Throughout the week we had several examples of how women have used creative ways of expressing their concerns and having them included in peace processes.  For example, Nobel Peace Prize winner Leymah Gbowee mobilized an inter-religious coalition of Christian and Muslim women during the Second Liberian Civil War in 2003.  Under her leadership, thousands of women dressed in white, staged pray-ins and nonviolent protests demanding reconciliation and the resuscitation of high-level peace talks.

Our classmate Asmara had a lovely story to share.  She said her name meant “the city of peace” and was about a place in the Horn of Africa where there were four villages that were constantly at war.  The women of the villages wanted peace and decided to leave their villages and set up a new village in the centre and they named it Asmara.

Elsa pic 3We were also introduced to the United Nations Security Council Resolution 1325 on Women, Peace and Security.  The resolution reaffirms the important role of women in the prevention and resolution of conflicts, peace negotiations, peacebuilding, peacekeeping, humanitarian response, and post-conflict reconstruction and stresses the importance of their equal participation and full involvement in all efforts for the maintenance and promotion of peace and security.

Resolution 1325 urges all actors to increase the participation of women and incorporate gender perspectives in all United Nations peace and security efforts.  It also calls on all parties in conflict to take special measures to protect women and girls from gender-based violence, particularly rape and other forms of sexual abuse, in situations of armed conflict.  The resolution provides a number of important operational mandates, with implications for Member States and the entities of the United Nations system.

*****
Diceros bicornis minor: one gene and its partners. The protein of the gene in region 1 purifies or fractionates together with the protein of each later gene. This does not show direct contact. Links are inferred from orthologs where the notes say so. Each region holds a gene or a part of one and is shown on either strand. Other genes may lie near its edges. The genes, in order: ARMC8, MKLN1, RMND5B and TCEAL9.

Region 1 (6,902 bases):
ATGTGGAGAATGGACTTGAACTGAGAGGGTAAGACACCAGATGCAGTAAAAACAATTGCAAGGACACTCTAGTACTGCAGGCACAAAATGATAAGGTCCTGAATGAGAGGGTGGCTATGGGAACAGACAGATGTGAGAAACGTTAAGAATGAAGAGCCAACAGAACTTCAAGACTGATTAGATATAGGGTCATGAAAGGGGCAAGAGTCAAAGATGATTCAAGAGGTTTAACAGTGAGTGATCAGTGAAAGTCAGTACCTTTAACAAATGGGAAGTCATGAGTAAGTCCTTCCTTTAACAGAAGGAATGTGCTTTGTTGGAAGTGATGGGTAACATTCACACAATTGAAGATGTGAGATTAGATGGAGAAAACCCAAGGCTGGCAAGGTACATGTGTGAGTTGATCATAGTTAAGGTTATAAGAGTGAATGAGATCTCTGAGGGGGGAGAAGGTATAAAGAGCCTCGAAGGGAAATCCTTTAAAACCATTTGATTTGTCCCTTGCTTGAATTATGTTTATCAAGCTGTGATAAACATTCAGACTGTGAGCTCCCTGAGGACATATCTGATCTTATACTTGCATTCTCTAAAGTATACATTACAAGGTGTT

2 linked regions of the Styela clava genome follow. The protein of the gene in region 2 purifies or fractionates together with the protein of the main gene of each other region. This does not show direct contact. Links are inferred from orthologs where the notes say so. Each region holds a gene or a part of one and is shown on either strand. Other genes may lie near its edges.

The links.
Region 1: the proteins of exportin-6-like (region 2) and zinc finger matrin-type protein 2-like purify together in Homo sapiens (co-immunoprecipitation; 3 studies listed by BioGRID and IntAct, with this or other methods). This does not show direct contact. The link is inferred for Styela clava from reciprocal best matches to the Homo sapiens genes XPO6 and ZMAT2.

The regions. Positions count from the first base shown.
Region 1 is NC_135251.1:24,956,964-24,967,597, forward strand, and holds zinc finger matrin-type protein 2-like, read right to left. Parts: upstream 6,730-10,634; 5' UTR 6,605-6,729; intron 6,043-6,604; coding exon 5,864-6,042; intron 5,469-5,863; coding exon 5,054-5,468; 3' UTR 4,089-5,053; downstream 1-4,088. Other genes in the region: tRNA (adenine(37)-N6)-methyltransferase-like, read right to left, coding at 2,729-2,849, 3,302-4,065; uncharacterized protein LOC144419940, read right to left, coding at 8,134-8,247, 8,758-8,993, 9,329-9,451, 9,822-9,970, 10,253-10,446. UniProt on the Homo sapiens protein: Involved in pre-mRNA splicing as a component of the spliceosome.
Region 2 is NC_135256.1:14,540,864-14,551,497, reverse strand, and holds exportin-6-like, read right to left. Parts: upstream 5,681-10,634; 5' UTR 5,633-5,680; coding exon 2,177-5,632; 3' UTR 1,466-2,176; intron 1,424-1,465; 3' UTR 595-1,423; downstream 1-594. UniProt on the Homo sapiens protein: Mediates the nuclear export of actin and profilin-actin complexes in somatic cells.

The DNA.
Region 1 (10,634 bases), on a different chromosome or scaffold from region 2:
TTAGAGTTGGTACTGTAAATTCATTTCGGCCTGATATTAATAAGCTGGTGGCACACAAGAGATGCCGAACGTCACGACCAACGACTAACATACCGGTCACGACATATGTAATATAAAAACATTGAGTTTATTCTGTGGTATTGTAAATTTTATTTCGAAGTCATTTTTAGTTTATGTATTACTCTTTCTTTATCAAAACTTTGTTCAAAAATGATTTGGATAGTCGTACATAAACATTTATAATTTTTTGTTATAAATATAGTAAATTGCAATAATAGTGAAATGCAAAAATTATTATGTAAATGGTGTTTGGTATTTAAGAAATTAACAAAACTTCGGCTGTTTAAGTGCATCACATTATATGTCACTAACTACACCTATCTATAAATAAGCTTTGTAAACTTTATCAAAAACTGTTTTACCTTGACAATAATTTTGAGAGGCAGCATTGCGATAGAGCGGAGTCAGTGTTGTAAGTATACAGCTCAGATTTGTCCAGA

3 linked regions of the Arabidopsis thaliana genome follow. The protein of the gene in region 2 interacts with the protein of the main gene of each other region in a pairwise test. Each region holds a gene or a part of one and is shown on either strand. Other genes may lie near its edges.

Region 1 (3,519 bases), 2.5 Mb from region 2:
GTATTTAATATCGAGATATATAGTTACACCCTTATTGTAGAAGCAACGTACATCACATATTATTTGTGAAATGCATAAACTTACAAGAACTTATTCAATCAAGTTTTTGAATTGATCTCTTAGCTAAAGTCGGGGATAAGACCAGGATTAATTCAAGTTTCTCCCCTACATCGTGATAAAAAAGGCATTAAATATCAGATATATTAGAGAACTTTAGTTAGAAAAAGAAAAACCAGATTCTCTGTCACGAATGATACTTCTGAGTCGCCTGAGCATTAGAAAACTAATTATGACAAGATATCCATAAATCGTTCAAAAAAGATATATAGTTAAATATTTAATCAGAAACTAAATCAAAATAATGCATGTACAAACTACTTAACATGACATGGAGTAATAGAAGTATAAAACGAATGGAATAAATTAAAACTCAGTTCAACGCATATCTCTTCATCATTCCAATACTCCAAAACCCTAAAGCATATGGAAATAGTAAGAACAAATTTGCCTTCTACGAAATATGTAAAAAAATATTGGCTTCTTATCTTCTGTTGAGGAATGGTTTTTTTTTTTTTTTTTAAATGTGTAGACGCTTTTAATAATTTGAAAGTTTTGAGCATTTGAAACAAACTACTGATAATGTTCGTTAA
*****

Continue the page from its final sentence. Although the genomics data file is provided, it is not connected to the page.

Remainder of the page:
So it is extremely disappointing to note that only 43 countries have a National Action Plan to implement the mandates.  India does not have a National Action Plan but it does have gender budgeting, strong laws that favour women and many other social and financial initiatives that are meant to promote gender equality.

Nevertheless if we are to achieve the Sustainable Development Goals, especially SDG #5 – Achieve gender equality and empower all women and girls, we will have to use all instruments available, including Resolution 1325, to ensure women participate actively in all aspects of decision making and peace negotiations.

I am so thankful that I am part of this course as it is giving me new insights and tools to strengthen my work at Safecity where we are aiming to make public spaces safer and equally accessible to all, especially women and children, through crowdsourced data, community engagement, and technology.

Elsa Marie D’Silva, India
Rotary Peace Fellow
January 2016 Session

ElsaMarie D’Silva is the CoFounder & Managing Director of Safecity that crowdmaps sexual harassment in public spaces, and is a 2016 Rotary Peace Fellow.  You can follow her on Twitter @elsamariedsilva